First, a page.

The rise of the challenger bank

In my first blog for Accenture, I discussed some of the large-scale changes facing the banking industry in Europe. One of the biggest of these is the rapidly evolving nature of the competitive threat that European face. Overseas banks are receding in importance, as non-European banks have tended to refocus on their core markets and redefine their core businesses. Traditional banking competitors remain a factor, but the biggest emerging threat for European banks is from so-called “ banks.”

In a survey co-sponsored by Accenture and Temenos, more respondents (22%) cited challenger banks—loosely defined as banks based on digital delivery channels with a focus on improving the customer experience—as the top competitive threat, outpacing vendors (20%), existing large incumbents (20%) and start-ups (16%). What’s more, the perceived threat from challenger banks has been growing, with 11% of respondents citing challenger banks as the top threat in 2015 and 16% in 2016.

Challenger banks have many of the advantages of traditional banks, including the right to undertake activities that require a banking license and the consumer trust that derives from being a regulated institution. But, they tend to be more focused on the customer journey, and by operating without cumbersome legacy IT systems or the “brick and mortar” infrastructure that drives up incumbent banks’ costs, challenger banks can compete effectively while offering a customer experience based on digital innovation.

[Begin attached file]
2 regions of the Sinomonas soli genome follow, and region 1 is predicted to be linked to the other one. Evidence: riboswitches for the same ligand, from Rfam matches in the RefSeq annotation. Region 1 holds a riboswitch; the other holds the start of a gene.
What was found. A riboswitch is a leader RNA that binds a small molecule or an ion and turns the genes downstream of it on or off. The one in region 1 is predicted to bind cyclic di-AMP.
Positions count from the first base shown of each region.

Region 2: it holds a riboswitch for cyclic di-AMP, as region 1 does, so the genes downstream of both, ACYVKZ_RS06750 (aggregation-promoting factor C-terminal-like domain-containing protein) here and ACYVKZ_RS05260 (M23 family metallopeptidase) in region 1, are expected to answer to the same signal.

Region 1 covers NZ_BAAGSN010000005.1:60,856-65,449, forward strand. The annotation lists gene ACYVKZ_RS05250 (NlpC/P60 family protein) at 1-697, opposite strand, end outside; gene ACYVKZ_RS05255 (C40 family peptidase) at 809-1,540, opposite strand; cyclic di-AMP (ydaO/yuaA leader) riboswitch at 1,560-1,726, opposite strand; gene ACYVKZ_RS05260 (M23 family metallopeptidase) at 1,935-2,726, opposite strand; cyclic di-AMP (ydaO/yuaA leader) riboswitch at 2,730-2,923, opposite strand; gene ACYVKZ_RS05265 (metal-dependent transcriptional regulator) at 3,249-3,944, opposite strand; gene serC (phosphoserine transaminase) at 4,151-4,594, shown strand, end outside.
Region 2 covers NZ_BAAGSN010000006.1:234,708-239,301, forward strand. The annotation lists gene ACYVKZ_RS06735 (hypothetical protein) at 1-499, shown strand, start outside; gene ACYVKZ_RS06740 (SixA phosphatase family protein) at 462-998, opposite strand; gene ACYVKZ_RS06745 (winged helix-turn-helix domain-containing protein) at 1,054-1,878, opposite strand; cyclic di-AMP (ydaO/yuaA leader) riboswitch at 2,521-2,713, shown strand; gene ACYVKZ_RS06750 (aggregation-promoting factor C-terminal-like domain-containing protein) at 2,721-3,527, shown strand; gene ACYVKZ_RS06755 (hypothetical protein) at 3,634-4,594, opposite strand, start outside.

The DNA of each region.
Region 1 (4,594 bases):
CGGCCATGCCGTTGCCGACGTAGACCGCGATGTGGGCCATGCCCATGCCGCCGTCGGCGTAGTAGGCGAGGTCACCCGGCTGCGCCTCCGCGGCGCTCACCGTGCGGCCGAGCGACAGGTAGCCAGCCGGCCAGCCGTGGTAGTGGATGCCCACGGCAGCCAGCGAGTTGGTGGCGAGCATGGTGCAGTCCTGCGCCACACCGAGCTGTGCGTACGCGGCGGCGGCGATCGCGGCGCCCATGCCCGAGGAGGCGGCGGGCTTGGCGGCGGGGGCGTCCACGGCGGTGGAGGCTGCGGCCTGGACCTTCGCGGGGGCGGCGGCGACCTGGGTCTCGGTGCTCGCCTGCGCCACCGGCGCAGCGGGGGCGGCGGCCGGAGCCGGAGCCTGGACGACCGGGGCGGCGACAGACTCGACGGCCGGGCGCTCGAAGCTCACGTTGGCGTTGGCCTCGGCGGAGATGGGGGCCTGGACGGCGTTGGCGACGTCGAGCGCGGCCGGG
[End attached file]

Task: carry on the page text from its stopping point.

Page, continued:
Some banks are responding by offering their own challenger brands—such  as Leumi with Pepper and BNP Paribas with Hello. These entities are, in effect, parallel universes for legacy banks. If they are successful in establishing a digital framework with a lower cost structure and an attractive customer proposition, they may be able to move their own customer base to the new entity over time or generate new clients through that channel. In the meantime, however, the legacy banks are running parallel institutions, dividing their time and attention, and adding cost and complexity.

Challenger banks have also found that the banking industry is not as easy for new entrants as they might have thought. The Financial Times has reported that capital demands for challenger banks are higher than anticipated and that the competitive marketplace is pushing UK challenger banks to offer riskier loans at low rates. As some of these challenger banks come from outside the industry—from areas such as telecommunications and retail—those constraints might prove a difficult hurdle to overcome.

The environment remains incredibly dynamic: Some banks buy challengers banks outright; others partner with them to offer new services; and still others team up with fintech providers to create new offerings. The introduction of Open Banking is another factor that will reshuffle the cards, providing new opportunities for start-ups and for alliances between innovators and established players. In my next blog, I will look in more detail at how established European banks are approaching digital transformation in this changing landscape.

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